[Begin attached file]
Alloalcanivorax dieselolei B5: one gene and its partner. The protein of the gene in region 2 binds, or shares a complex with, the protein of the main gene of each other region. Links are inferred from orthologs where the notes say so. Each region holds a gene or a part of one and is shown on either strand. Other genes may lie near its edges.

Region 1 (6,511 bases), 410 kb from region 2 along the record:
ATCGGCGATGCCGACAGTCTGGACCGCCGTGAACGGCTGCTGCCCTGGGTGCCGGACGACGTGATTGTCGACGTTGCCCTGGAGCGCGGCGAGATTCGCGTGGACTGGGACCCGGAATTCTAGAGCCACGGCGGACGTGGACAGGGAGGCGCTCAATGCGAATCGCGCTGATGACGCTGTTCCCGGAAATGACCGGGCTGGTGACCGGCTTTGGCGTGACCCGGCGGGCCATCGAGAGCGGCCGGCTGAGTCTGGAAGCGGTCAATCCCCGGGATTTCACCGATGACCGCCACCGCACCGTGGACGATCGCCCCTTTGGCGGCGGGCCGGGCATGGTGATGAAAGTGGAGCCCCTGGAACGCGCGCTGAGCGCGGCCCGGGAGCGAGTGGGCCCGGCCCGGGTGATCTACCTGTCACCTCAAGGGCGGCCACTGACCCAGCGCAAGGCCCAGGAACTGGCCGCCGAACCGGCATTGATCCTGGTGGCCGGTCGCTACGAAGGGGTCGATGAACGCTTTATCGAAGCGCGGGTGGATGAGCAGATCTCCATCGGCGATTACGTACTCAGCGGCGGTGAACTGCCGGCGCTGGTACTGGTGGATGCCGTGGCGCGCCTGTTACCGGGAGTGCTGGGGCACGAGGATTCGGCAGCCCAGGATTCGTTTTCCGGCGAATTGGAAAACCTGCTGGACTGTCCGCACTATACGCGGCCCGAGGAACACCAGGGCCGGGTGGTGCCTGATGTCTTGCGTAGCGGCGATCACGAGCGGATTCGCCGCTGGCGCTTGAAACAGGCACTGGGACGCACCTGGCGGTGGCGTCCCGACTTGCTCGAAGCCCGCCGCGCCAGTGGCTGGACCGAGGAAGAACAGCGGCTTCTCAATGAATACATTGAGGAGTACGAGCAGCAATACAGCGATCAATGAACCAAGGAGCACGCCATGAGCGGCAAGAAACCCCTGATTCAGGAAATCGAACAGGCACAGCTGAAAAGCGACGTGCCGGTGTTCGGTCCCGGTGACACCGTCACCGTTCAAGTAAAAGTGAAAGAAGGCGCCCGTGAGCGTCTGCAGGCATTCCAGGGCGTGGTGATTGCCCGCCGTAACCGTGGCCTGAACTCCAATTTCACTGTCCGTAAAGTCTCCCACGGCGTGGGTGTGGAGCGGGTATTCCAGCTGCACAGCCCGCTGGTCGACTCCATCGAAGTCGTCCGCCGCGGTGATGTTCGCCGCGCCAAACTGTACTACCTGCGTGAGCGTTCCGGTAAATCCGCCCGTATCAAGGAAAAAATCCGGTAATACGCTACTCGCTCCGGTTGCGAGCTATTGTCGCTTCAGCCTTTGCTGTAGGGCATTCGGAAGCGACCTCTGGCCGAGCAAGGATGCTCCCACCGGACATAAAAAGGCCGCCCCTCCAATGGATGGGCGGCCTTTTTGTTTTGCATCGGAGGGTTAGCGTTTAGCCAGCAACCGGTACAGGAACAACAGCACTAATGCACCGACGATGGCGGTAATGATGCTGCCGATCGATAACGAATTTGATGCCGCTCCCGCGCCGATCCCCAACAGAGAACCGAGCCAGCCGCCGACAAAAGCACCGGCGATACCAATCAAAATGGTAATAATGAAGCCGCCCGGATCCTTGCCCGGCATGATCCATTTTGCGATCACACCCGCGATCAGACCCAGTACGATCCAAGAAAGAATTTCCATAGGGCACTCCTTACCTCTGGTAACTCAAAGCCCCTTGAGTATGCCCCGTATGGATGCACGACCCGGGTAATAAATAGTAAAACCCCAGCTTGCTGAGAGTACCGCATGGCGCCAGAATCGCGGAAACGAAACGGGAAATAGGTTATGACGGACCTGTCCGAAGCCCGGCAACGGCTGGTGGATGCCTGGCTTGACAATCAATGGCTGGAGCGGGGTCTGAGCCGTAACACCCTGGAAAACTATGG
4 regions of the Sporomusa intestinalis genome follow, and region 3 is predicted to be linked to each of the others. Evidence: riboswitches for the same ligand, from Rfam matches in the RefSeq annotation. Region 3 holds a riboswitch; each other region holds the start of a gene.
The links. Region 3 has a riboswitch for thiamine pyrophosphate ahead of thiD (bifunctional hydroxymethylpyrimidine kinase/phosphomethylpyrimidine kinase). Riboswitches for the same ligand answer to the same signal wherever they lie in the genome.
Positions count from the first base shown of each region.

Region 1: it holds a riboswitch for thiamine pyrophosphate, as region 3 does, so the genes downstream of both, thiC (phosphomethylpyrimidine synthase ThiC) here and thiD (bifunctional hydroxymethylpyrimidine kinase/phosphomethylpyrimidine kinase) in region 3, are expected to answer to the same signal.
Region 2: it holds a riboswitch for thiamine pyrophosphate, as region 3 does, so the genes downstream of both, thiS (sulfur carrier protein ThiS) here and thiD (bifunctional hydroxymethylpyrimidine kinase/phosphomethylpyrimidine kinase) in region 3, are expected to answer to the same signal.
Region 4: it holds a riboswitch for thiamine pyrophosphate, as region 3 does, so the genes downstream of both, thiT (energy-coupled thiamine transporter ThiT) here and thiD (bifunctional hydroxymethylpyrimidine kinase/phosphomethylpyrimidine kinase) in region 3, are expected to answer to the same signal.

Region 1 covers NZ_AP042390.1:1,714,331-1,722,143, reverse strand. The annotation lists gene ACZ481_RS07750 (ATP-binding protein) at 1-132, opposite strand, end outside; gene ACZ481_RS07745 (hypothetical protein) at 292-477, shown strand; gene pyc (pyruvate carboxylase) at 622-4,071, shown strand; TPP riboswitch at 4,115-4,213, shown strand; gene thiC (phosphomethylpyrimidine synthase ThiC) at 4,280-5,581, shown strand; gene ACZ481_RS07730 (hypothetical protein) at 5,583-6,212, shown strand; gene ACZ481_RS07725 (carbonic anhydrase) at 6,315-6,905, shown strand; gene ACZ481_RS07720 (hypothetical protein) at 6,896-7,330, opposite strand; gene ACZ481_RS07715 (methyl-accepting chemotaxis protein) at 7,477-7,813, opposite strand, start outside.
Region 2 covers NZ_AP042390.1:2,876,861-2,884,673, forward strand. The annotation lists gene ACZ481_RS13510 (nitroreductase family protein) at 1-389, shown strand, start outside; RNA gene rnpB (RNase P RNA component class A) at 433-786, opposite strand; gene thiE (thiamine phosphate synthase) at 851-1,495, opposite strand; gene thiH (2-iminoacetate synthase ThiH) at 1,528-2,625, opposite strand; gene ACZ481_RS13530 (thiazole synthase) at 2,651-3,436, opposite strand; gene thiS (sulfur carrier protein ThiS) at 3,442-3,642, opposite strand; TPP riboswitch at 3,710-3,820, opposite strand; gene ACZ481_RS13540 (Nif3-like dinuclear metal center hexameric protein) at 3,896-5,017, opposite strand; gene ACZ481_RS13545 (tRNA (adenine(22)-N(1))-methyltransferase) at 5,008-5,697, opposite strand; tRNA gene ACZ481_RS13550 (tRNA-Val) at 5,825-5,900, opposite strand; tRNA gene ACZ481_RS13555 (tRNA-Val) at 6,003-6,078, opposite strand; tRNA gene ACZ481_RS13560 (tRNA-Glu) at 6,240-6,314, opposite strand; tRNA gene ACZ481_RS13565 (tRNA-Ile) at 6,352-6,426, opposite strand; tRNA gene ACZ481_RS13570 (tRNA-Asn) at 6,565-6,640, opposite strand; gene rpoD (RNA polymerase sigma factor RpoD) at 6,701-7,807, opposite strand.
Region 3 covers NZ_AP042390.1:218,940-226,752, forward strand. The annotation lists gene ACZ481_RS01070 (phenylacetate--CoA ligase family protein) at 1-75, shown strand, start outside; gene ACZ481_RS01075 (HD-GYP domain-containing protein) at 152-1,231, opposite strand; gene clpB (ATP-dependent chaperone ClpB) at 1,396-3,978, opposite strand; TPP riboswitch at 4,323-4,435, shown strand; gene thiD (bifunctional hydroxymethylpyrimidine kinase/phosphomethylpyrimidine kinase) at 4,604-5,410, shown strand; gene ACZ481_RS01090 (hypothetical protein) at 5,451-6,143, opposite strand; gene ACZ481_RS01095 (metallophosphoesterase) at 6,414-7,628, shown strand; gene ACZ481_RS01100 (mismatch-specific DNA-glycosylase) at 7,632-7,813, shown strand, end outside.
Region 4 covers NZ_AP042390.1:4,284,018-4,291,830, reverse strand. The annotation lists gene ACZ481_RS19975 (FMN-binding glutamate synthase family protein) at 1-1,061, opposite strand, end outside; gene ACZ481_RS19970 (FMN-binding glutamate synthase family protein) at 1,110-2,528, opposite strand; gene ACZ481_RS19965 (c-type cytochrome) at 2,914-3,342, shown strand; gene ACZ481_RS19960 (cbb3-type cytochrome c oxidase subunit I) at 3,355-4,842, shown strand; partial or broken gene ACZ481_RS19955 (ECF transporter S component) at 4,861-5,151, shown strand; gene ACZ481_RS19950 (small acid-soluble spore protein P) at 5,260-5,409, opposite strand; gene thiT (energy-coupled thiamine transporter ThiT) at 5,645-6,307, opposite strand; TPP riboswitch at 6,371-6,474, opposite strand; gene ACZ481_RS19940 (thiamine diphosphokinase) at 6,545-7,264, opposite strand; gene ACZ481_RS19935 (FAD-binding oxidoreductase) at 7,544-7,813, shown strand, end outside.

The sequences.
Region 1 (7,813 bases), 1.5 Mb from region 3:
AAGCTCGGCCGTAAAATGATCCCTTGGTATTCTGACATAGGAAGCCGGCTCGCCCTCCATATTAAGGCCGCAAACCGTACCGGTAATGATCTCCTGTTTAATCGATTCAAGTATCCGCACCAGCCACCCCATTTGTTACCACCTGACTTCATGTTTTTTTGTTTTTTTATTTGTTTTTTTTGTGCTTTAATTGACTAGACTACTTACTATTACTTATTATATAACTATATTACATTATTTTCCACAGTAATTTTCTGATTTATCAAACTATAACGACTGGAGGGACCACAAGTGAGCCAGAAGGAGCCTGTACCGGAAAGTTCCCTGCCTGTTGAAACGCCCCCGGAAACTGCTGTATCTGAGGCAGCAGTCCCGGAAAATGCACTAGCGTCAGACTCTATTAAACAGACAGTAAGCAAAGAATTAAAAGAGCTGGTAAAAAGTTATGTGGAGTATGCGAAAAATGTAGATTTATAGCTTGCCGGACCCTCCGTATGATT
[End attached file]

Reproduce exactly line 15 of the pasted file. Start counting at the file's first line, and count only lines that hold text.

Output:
Region 1 (7,813 bases), 1.5 Mb from region 3: